Side by side, the first thing you’ll notice is how much larger the Surface Pro 3 is in comparison to the Surface Pro 2. If you look to the illustration on the left, you can see that the Surface Pro 3 is considerably larger than the Surface Pro 2 when viewed from the front.
In fact, the Surface Pro 3 is about 16% taller and 6% wider than the Surface Pro 2.
However, if you look at thinness, the Surface Pro 3, is about 33% thinner than it’s predecessor. That’s quite an engineering feat that Microsoft pulled off considering they’re claiming as much power and an even longer battery life with the Surface Pro 3 line.
Also, while the material is identical, the Surface Pro 3 has a silver colored magnesium case as opposed to the black one offered with the Surface Pro 2. A cosmetic change to be sure but one that seems to work for the larger tablet.
Surface Pro 2 and Surface Pro 3 Comparison: Weight
Considering how much larger the Surface Pro 3’s face is, that’s another impressive upgrade from Microsoft.
It also means that Microsoft had to do some serious shoehorning to get everything packed in there so thin. That might mean that the Surface Pro 3 could develop some heat related issues with the high-end processors – there isn’t as much space to get the heat out.
Maybe Microsoft has already figured out how to deal with the component density and has a good way to make sure everything stays cool. We just don’t know yet and won’t know until June when the general public gets their hands on the new tablets and starts using them in the real world.
Surface Pro 2 and Surface Pro 3 Comparison: Screen Changes
On the plus side, the 3:2 aspect ration will lend itself to better reading of documents in portrait mode as a standard 8.5″ x 11″ sheet of paper should fit on screen at just about full scale.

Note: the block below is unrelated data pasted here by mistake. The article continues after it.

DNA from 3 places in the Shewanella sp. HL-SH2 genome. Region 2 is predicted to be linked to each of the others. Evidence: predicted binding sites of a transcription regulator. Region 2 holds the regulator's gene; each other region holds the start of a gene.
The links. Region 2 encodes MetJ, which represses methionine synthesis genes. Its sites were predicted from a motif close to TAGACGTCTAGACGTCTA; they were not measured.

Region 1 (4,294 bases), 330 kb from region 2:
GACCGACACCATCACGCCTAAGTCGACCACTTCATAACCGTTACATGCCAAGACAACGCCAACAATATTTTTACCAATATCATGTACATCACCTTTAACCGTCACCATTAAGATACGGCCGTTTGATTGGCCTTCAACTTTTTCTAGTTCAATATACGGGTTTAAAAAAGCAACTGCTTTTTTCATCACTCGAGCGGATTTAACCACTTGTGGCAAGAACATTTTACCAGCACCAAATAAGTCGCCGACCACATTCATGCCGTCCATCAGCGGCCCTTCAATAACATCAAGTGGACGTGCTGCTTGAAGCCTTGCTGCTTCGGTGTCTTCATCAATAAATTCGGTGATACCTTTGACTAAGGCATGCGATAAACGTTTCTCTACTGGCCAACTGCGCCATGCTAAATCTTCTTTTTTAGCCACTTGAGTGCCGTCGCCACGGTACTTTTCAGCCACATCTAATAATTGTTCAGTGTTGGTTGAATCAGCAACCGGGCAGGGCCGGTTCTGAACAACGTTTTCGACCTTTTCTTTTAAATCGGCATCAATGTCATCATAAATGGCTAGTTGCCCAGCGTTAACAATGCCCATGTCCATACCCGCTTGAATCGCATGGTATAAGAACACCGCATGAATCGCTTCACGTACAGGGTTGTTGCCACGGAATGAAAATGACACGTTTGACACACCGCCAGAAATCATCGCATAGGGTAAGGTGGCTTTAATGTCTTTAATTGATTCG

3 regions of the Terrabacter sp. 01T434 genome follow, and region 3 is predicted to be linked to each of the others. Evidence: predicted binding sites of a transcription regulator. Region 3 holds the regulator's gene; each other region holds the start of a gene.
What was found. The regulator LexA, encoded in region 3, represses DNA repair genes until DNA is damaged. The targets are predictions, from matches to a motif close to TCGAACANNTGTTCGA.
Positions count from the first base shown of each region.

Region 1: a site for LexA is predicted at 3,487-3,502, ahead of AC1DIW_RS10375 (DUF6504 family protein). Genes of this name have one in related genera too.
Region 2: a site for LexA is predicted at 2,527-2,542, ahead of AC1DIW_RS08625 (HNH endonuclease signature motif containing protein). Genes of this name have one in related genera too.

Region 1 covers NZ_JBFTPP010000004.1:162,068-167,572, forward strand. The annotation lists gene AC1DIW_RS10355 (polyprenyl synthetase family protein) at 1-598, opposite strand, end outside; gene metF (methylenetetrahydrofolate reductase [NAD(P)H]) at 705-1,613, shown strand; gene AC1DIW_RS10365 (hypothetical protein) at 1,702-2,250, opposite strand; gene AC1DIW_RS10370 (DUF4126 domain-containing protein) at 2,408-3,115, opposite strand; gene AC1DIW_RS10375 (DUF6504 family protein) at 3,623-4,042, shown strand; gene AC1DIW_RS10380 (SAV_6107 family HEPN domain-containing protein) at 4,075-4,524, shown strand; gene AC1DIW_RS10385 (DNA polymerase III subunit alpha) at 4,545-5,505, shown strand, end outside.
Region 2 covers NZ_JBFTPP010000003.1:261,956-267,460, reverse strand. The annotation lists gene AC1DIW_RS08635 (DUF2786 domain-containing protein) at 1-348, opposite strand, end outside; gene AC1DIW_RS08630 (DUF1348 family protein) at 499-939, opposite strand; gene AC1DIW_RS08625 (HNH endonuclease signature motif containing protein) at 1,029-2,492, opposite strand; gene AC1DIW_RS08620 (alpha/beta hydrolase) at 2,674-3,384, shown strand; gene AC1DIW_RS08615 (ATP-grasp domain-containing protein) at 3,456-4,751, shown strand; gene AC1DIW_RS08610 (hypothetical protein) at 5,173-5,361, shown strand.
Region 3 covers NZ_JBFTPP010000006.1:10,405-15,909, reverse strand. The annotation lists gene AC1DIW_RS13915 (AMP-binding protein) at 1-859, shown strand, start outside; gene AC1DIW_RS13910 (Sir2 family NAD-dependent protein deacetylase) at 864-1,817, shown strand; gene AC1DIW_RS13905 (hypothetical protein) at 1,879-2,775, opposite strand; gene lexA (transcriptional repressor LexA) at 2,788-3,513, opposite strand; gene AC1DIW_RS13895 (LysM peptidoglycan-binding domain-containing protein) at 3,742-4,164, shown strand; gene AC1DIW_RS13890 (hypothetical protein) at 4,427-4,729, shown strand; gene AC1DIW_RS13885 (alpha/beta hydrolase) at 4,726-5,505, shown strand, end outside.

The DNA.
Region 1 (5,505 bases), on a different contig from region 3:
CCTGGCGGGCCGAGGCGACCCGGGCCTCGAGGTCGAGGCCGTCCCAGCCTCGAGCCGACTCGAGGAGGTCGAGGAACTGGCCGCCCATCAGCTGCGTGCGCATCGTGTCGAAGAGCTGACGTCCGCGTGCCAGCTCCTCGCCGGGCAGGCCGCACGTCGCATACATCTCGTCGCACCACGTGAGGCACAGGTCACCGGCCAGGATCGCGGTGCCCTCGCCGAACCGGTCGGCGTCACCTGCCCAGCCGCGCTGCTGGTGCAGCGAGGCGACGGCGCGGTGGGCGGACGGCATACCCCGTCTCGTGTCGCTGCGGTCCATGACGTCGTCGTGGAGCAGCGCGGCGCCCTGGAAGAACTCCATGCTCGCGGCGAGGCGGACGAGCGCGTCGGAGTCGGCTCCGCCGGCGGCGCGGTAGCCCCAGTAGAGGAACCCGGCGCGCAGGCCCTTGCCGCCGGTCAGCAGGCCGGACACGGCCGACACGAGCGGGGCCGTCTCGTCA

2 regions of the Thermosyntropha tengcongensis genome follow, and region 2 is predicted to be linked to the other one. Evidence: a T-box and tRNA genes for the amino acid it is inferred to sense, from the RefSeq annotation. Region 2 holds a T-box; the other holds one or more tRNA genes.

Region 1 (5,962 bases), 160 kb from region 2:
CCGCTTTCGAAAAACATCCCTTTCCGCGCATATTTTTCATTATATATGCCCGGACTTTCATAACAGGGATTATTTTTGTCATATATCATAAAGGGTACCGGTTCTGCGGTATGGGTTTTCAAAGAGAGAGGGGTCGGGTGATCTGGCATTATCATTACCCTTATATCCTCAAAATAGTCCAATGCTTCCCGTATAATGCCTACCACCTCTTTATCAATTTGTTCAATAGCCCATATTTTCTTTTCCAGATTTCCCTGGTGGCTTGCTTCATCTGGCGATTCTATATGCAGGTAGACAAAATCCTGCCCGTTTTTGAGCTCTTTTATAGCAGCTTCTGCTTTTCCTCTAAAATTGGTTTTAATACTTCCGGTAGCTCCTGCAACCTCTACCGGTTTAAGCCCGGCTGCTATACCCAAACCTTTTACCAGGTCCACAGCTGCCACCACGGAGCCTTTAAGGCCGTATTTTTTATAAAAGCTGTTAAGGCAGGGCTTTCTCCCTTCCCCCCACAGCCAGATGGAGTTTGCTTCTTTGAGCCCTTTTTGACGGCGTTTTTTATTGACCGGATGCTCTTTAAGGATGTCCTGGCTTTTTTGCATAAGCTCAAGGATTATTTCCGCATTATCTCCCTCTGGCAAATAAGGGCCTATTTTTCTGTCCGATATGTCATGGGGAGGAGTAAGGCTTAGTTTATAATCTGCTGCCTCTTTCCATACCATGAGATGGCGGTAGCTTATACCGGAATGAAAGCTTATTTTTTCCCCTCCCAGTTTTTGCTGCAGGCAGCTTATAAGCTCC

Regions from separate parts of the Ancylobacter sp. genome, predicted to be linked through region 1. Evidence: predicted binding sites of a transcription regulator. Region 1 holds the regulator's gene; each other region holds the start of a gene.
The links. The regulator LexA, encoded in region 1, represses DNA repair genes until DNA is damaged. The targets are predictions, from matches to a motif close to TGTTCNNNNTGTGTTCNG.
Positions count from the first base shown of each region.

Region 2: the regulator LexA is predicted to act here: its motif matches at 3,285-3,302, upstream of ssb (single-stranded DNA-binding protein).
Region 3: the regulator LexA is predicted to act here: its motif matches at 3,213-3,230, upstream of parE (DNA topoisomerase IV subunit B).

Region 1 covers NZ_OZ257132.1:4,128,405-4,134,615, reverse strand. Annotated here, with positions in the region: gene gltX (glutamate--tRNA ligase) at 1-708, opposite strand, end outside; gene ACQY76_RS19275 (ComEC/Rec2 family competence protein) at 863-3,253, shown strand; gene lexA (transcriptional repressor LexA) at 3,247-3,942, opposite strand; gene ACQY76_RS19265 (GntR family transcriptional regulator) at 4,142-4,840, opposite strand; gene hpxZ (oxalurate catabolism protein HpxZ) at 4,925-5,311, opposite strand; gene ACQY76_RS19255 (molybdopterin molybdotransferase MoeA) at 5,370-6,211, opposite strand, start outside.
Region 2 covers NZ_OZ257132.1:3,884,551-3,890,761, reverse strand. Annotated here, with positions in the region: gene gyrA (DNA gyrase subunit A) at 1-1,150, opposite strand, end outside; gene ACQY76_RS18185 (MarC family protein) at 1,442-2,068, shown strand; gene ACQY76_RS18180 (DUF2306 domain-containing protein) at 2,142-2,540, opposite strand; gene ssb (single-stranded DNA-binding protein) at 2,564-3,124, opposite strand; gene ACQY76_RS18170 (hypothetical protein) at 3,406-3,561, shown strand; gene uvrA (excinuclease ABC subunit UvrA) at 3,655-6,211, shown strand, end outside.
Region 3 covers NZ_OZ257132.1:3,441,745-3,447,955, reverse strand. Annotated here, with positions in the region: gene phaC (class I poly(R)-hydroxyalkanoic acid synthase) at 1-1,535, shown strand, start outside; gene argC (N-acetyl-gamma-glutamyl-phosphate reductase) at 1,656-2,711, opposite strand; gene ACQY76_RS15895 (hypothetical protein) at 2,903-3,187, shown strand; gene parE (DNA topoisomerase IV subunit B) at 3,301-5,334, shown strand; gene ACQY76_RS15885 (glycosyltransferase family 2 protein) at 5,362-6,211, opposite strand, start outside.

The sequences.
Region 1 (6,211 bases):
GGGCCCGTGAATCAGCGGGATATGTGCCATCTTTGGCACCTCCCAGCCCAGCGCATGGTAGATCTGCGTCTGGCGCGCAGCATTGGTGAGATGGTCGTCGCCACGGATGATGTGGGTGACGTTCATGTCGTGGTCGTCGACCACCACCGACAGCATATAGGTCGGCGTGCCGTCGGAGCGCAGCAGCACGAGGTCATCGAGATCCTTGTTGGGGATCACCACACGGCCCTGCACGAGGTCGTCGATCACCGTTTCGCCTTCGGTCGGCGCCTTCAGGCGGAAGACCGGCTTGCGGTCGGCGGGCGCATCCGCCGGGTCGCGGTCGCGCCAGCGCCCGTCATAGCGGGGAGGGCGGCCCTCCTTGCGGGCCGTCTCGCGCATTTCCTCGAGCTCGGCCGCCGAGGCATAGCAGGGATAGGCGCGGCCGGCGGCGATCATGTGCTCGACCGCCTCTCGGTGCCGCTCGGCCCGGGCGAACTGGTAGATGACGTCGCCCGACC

As far as screen resolution goes; the Surface Pro 3 sports 2160 x 1440 pixels compared to the 1920 x 1080 pixels of the Surface Pro 2.
Never missing an opportunity to brag, Microsoft PR folks have been stating that the Surface Pro 3’s display has “50 percent more pixels” than the Surface Pro 2. While true, let’s not forget that the Surface Pro 3’s screen is much larger than the previous model’s screen.
As a result, the Surface Pro 3 has only a slight advantage in pixel density (216 ppi vs 208 ppi) over the Surface Pro 2’s screen. That variance is so small, no one will be able to see a difference in sharpness between the two screens.
Surface Pro 2 and Surface Pro 3 Comparison: Kickstand Changes
The Pro 3 looks like it’s going to improve the kickstand even more than the Pro 2 as it’s fully adjustable from 22′ to 155′. This will let you (almost) lay it down flat on a table for drawing.
If you do that, however, you might want to take a look at this review from Gabe over at Penny Arcade.
Surface Pro 2 and Surface Pro 3 Comparison: Keyboard Changes
Basically, they added an extra strip of magnets to allow the keyboard to grab hold of the bottom and front of the Surface. A simple yet effective solution to a major complain with the previous models regarding stability when used as a laptop replacement.
Most people who have tried it says it makes the Surface Pro 3 much more usable when resting on a lap.
Surface Pro 2 and Surface Pro 3 Comparison: Power Supply Changes
At only 36w, the Surface Pro 3’s power supply is less than the 48w the Surface Pro 2 required. This indicates that the power requirement for the new machine is less than its predecessor’s.
Hopefully, that translates to the longer battery life Microsoft is claiming.
The bad news is that they CHANGED THE PLUG. That means that any old or extra power supplies that you have left over from your Surface RT/2 or Surface Pro/Pro 2 simply will not work for the Surface Pro 3.
Ok, that’s it for this post. Hopefully you found it informative and helpful. In my next post, I’ll go into my opinions on if or when an upgrade to a Surface Pro 3 would be a good thing and when I think it’s unnecessary.
Tim Rolston is a professional geek with over 23 years of experience working in Information Technology and dealing with everything from large-scale storage to remote systems management and automation for organizations such as Texas Instruments, Mobil Oil, and the University of Michigan (where he was an Academic IT Director).
He co-founded JTRTech along with Joanna to realize his long-time dream of working for himself.